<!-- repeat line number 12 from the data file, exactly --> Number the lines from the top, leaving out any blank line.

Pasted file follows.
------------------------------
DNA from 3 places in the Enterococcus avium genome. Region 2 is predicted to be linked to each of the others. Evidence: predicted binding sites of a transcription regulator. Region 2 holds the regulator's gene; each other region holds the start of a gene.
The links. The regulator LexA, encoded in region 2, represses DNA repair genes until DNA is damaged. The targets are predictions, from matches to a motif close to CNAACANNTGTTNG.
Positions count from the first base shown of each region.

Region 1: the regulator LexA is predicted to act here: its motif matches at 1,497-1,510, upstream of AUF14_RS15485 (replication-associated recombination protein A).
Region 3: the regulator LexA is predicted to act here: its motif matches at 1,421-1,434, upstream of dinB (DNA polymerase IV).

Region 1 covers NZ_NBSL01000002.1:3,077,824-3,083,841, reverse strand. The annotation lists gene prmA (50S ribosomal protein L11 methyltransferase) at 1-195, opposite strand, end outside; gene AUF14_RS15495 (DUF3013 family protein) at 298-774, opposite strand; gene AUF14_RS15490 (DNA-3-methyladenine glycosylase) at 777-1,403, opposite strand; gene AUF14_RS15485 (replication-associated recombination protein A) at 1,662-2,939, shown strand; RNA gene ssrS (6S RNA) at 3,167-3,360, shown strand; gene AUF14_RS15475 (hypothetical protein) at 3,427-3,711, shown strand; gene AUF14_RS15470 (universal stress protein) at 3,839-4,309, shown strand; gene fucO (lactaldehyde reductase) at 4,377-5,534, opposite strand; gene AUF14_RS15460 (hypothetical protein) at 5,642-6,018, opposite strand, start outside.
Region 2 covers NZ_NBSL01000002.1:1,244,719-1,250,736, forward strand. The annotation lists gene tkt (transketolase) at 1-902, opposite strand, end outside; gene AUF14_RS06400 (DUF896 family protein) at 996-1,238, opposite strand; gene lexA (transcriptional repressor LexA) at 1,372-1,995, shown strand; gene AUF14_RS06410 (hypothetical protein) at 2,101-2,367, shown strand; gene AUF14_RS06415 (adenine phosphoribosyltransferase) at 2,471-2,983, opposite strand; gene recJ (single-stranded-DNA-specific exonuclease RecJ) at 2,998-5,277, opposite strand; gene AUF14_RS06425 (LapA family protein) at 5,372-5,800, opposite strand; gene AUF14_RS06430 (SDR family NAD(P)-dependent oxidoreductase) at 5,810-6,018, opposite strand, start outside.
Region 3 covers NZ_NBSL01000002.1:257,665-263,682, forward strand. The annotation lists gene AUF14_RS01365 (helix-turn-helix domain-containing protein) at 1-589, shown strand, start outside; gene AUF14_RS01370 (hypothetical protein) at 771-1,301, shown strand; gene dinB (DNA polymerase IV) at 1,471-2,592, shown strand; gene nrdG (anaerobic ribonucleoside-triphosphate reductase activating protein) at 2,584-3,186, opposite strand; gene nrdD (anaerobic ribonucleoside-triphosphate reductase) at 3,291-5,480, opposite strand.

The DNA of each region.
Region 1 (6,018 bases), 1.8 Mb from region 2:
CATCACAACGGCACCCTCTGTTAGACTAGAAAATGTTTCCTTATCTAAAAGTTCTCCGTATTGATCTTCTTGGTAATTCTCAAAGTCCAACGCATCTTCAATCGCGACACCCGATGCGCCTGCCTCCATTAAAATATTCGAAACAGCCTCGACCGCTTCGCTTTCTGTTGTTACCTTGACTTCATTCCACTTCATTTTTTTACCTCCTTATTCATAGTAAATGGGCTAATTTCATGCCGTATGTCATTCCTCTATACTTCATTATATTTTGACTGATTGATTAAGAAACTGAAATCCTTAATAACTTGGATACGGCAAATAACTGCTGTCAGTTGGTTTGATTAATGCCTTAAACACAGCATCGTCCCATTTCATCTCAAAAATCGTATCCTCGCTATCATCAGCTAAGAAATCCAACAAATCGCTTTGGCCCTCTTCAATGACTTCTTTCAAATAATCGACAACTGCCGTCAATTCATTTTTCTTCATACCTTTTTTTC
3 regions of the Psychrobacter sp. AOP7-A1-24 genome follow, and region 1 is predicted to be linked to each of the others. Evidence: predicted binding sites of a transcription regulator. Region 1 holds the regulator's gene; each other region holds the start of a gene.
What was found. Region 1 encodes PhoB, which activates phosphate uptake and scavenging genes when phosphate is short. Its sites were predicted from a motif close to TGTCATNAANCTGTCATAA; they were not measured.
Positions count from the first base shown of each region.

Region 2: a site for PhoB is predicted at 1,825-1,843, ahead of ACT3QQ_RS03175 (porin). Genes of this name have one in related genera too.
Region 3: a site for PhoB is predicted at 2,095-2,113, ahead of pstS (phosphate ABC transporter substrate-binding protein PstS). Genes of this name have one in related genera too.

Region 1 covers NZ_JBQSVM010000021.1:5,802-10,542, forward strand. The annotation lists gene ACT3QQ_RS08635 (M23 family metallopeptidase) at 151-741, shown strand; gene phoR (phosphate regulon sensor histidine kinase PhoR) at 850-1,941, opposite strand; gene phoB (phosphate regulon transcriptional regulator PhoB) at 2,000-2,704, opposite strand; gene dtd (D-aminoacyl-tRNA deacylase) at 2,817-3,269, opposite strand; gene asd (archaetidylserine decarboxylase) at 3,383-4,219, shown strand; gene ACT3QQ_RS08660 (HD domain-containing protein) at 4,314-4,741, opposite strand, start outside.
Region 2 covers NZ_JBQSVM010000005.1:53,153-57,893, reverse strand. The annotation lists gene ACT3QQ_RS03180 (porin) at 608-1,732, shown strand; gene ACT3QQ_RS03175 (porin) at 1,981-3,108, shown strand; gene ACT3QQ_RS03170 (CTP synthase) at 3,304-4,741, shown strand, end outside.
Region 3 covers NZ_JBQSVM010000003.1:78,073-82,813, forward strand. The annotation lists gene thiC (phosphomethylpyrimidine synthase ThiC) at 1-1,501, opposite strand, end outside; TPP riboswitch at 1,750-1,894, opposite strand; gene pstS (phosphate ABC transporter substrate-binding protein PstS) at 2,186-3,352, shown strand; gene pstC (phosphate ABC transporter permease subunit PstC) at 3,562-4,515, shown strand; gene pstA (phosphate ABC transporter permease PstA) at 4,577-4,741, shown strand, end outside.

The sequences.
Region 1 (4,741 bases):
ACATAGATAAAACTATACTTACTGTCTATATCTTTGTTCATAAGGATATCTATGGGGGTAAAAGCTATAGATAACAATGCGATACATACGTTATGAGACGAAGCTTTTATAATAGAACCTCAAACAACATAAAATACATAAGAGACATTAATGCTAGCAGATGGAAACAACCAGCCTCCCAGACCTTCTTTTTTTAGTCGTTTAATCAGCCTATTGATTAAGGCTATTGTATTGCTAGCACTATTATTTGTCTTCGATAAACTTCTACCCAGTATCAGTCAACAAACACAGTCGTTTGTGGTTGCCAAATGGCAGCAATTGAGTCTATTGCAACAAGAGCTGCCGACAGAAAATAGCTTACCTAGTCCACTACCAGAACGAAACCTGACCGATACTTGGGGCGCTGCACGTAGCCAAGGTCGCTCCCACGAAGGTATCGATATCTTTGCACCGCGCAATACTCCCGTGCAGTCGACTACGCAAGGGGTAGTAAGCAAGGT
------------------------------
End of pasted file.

3 regions of the Psychrobacter sp. AOP7-A1-24 genome follow, and region 1 is predicted to be linked to each of the others. Evidence: predicted binding sites of a transcription regulator. Region 1 holds the regulator's gene; each other region holds the start of a gene.